Statewide, we’ve been dropping more than 12 million acre-feet of total water yearly since 2011. Roughly two-thirds of these losses are attributable to groundwater pumping for agricultural irrigation in the Central Valley. Farmers have little choice but to pump more groundwater during droughts, especially when their surface water allocations have been slashed 80% to 100%. But these pumping rates are excessive and unsustainable. Wells are running dry. In some areas of the Central Valley, the land is sinking by one foot or more per year.

As difficult as it may be to face, the simple fact is that California is running out of water — and the problem started before our current drought. NASA data reveal that total water storage in California has been in steady decline since at least 2002, when satellite-based monitoring began, although groundwater depletion has been going on since the early 20th century.
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Right now the state has only about one year of water supply left in its reservoirs, and our strategic backup supply, groundwater, is rapidly disappearing. California has no contingency plan for a persistent drought like this one (let alone a 20-plus-year mega-drought), except, apparently, staying in emergency mode and praying for rain.

In short, we have no paddle to navigate this crisis.

Several steps need be taken right now. First, immediate mandatory water rationing should be authorized across all of the state’s water sectors, from domestic and municipal through agricultural and industrial. The Metropolitan Water District of Southern California is already considering water rationing by the summer unless conditions improve. There is no need for the rest of the state to hesitate. The public is ready. A recent Field Poll showed that 94% of Californians surveyed believe that the drought is serious, and that one-third support mandatory rationing.

Second, the implementation of the Sustainable Groundwater Management Act of 2014 should be accelerated. The law requires the formation of numerous, regional groundwater sustainability agencies by 2017. Then each agency must adopt a plan by 2022 and “achieve sustainability” 20 years after that. At that pace, it will be nearly 30 years before we even know what is working. By then, there may be no groundwater left to sustain.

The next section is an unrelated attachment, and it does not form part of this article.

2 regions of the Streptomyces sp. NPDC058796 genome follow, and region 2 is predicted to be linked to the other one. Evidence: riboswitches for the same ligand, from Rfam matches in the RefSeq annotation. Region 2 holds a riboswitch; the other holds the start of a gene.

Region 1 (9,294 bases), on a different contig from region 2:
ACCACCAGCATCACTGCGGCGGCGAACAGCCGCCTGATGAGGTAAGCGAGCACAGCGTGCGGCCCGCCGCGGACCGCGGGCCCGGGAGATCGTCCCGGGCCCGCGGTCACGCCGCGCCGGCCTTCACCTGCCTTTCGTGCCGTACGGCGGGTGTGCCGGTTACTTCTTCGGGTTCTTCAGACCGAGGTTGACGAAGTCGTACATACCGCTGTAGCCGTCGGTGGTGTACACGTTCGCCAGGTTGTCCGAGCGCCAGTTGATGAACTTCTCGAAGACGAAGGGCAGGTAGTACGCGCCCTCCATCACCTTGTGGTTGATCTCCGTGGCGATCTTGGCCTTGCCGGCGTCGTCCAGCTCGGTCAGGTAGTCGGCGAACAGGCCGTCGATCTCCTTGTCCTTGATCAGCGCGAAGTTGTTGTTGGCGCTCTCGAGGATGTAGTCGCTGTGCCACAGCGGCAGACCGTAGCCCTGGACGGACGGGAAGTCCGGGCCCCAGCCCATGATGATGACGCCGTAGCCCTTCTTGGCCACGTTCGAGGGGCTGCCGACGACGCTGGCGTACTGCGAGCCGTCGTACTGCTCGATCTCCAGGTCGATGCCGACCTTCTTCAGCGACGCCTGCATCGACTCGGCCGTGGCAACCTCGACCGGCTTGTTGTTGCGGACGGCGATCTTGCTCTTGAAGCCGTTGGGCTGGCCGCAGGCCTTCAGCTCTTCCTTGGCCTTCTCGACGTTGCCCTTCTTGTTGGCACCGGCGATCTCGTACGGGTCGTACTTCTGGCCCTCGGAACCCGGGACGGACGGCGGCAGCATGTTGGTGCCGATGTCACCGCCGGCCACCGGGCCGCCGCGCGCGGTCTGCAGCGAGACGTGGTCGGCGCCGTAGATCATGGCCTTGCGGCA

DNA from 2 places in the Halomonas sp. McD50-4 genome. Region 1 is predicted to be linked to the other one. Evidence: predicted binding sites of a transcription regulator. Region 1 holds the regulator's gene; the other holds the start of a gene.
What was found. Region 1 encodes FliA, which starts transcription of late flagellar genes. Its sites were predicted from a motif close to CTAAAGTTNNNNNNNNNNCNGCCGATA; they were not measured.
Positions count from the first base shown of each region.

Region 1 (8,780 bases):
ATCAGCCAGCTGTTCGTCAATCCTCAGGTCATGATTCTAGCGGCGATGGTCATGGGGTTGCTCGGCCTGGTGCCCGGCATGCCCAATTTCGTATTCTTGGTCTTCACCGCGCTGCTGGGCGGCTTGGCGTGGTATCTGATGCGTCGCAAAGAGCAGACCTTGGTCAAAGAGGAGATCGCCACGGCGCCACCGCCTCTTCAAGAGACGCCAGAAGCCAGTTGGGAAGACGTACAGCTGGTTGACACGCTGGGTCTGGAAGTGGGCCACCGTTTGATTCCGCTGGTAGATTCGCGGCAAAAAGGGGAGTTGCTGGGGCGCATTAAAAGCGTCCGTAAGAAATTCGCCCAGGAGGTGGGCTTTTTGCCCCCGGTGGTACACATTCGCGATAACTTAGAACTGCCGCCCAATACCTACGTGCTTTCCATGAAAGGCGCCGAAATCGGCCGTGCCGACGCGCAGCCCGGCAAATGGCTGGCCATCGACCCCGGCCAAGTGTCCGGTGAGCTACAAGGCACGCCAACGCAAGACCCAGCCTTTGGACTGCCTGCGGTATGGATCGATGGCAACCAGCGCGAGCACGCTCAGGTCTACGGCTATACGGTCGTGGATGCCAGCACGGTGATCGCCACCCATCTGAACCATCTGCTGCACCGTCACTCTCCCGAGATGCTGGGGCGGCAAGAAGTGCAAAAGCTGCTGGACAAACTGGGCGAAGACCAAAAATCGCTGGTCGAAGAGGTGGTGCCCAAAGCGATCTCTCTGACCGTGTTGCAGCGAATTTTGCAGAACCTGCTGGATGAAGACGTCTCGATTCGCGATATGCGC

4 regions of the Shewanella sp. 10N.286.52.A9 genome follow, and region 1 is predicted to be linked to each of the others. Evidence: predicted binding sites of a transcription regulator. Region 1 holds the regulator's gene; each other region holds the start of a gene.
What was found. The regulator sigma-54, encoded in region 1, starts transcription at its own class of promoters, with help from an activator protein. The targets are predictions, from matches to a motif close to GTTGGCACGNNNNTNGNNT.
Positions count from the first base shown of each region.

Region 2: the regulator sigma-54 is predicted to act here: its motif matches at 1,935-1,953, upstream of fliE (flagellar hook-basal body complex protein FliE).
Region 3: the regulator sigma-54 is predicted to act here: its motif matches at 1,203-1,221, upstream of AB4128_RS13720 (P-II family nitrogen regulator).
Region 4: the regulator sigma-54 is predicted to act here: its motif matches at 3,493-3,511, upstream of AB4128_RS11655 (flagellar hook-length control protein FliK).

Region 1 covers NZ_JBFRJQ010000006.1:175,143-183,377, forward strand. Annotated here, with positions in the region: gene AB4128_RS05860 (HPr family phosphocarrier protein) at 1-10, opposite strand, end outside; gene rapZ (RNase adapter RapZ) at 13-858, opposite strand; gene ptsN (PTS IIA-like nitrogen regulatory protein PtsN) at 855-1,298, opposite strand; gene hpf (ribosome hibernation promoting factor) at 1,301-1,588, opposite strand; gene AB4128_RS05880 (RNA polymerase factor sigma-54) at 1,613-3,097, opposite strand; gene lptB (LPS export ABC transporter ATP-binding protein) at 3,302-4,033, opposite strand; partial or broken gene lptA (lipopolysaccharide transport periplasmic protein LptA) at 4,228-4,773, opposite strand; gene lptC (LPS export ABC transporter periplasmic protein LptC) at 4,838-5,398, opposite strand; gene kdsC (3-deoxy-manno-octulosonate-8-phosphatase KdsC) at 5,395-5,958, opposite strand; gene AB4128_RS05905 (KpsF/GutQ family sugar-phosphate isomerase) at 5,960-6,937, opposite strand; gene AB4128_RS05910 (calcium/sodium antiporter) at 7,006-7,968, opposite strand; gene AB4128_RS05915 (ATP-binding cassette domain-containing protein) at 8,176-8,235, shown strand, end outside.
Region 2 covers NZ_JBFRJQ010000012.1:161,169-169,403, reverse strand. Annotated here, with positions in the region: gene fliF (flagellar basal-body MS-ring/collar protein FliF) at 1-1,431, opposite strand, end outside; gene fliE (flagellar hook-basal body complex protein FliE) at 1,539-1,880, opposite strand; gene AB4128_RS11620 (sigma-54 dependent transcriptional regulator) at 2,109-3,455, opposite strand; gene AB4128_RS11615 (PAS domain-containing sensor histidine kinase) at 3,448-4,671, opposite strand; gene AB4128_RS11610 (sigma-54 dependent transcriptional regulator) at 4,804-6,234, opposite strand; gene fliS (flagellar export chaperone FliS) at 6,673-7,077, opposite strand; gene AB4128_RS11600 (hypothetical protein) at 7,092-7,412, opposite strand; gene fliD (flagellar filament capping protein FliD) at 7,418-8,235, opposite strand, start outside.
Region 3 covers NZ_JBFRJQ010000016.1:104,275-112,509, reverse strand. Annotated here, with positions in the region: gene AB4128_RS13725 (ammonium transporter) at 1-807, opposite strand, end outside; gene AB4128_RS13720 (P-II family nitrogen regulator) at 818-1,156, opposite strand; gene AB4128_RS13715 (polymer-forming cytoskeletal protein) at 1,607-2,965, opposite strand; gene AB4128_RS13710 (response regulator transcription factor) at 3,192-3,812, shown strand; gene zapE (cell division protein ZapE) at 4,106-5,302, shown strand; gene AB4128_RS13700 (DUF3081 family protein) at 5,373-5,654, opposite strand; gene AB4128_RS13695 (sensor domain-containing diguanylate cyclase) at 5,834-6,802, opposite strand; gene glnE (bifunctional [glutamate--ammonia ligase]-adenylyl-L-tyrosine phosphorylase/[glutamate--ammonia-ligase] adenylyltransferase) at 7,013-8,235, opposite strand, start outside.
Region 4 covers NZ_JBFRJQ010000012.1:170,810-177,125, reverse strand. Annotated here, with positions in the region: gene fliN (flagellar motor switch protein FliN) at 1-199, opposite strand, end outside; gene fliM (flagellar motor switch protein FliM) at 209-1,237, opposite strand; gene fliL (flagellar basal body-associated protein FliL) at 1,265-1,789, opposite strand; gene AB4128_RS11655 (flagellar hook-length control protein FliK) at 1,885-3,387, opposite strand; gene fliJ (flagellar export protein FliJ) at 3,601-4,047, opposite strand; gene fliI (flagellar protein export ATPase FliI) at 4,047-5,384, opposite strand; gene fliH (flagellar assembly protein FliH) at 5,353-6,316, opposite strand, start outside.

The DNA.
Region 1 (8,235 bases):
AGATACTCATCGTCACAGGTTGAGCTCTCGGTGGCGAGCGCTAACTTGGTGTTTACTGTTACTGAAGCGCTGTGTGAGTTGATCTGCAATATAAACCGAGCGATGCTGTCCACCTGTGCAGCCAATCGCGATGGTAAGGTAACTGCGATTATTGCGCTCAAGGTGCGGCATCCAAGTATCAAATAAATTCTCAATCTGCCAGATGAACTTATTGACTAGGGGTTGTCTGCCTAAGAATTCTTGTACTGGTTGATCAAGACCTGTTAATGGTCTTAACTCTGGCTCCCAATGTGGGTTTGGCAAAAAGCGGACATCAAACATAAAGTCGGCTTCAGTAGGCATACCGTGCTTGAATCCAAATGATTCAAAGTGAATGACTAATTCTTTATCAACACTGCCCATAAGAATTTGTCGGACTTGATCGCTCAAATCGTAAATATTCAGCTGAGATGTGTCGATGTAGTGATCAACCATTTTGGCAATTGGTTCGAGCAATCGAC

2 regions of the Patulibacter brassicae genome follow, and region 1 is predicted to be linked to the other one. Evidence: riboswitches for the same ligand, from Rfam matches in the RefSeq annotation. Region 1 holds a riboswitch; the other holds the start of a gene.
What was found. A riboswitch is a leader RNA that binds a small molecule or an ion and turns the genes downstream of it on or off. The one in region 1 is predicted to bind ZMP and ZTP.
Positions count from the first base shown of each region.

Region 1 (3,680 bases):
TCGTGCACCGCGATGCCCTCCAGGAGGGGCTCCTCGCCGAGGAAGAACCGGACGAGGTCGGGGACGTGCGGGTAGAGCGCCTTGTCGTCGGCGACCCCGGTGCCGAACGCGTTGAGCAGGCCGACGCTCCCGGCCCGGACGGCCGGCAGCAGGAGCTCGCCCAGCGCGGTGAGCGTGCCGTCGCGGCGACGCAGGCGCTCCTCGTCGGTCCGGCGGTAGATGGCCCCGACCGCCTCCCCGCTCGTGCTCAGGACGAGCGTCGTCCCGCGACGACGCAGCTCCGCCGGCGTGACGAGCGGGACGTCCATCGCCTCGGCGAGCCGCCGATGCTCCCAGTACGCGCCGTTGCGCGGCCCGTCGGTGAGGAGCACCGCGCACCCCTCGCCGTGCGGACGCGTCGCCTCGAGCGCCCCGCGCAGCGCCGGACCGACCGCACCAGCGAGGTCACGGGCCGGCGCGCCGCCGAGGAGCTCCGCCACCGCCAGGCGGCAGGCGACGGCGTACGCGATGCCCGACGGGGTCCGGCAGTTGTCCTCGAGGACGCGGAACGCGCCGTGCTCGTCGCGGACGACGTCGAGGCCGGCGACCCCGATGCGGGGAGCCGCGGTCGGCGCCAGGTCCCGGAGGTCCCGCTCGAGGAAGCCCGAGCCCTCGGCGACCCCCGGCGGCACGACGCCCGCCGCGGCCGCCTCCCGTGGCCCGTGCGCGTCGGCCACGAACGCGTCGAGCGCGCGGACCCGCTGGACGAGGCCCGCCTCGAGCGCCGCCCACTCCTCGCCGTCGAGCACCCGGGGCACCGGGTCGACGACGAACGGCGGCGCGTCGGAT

Total water storage in California has been in steady decline since at least 2002 … while groundwater depletion has been ongoing since the early 20th century. –

Third, the state needs a task force of thought leaders that starts, right now, brainstorming to lay the groundwork for long-term water management strategies. Although several state task forces have been formed in response to the drought, none is focused on solving the long-term needs of a drought-prone, perennially water-stressed California.

Our state’s water management is complex, but the technology and expertise exist to handle this harrowing future. It will require major changes in policy and infrastructure that could take decades to identify and act upon. Today, not tomorrow, is the time to begin.

Finally, the public must take ownership of this issue. This crisis belongs to all of us — not just to a handful of decision-makers. Water is our most important, commonly owned resource, but the public remains detached from discussions and decisions.

This process works just fine when water is in abundance. In times of crisis, however, we must demand that planning for California’s water security be an honest, transparent and forward-looking process. Most important, we must make sure that there is in fact a plan.

Call me old-fashioned, but I’d like to live in a state that has a paddle so that it might also still have a creek.

Jay Famiglietti is the senior water scientist at the NASA Jet Propulsion Laboratory/Caltech and a professor of Earth system science at UC Irvine.